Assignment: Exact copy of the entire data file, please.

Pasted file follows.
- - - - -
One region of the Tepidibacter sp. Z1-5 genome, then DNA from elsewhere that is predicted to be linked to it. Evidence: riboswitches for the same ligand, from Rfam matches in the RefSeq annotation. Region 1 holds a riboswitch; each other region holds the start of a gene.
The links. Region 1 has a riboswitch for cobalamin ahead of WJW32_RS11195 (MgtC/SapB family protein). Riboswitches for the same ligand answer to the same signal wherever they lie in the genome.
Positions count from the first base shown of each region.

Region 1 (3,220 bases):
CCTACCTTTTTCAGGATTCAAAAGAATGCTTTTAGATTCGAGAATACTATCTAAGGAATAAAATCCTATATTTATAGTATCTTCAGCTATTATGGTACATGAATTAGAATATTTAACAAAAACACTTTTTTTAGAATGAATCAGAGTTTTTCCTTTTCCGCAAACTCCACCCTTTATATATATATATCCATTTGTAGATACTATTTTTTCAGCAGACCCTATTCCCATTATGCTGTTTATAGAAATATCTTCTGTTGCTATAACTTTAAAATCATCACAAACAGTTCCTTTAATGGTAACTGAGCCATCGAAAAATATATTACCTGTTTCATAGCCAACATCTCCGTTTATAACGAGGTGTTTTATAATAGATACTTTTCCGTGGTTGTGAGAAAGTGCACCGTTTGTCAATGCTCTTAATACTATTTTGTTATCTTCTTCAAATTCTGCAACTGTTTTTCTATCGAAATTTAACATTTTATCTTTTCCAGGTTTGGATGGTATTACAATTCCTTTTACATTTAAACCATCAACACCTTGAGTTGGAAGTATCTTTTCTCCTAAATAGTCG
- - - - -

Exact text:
One region of the Tepidibacter sp. Z1-5 genome, then DNA from elsewhere that is predicted to be linked to it. Evidence: riboswitches for the same ligand, from Rfam matches in the RefSeq annotation. Region 1 holds a riboswitch; each other region holds the start of a gene.
The links. Region 1 has a riboswitch for cobalamin ahead of WJW32_RS11195 (MgtC/SapB family protein). Riboswitches for the same ligand answer to the same signal wherever they lie in the genome.
Positions count from the first base shown of each region.

Region 1 (3,220 bases):
CCTACCTTTTTCAGGATTCAAAAGAATGCTTTTAGATTCGAGAATACTATCTAAGGAATAAAATCCTATATTTATAGTATCTTCAGCTATTATGGTACATGAATTAGAATATTTAACAAAAACACTTTTTTTAGAATGAATCAGAGTTTTTCCTTTTCCGCAAACTCCACCCTTTATATATATATATCCATTTGTAGATACTATTTTTTCAGCAGACCCTATTCCCATTATGCTGTTTATAGAAATATCTTCTGTTGCTATAACTTTAAAATCATCACAAACAGTTCCTTTAATGGTAACTGAGCCATCGAAAAATATATTACCTGTTTCATAGCCAACATCTCCGTTTATAACGAGGTGTTTTATAATAGATACTTTTCCGTGGTTGTGAGAAAGTGCACCGTTTGTCAATGCTCTTAATACTATTTTGTTATCTTCTTCAAATTCTGCAACTGTTTTTCTATCGAAATTTAACATTTTATCTTTTCCAGGTTTGGATGGTATTACAATTCCTTTTACATTTAAACCATCAACACCTTGAGTTGGAAGTATCTTTTCTCCTAAATAGTCG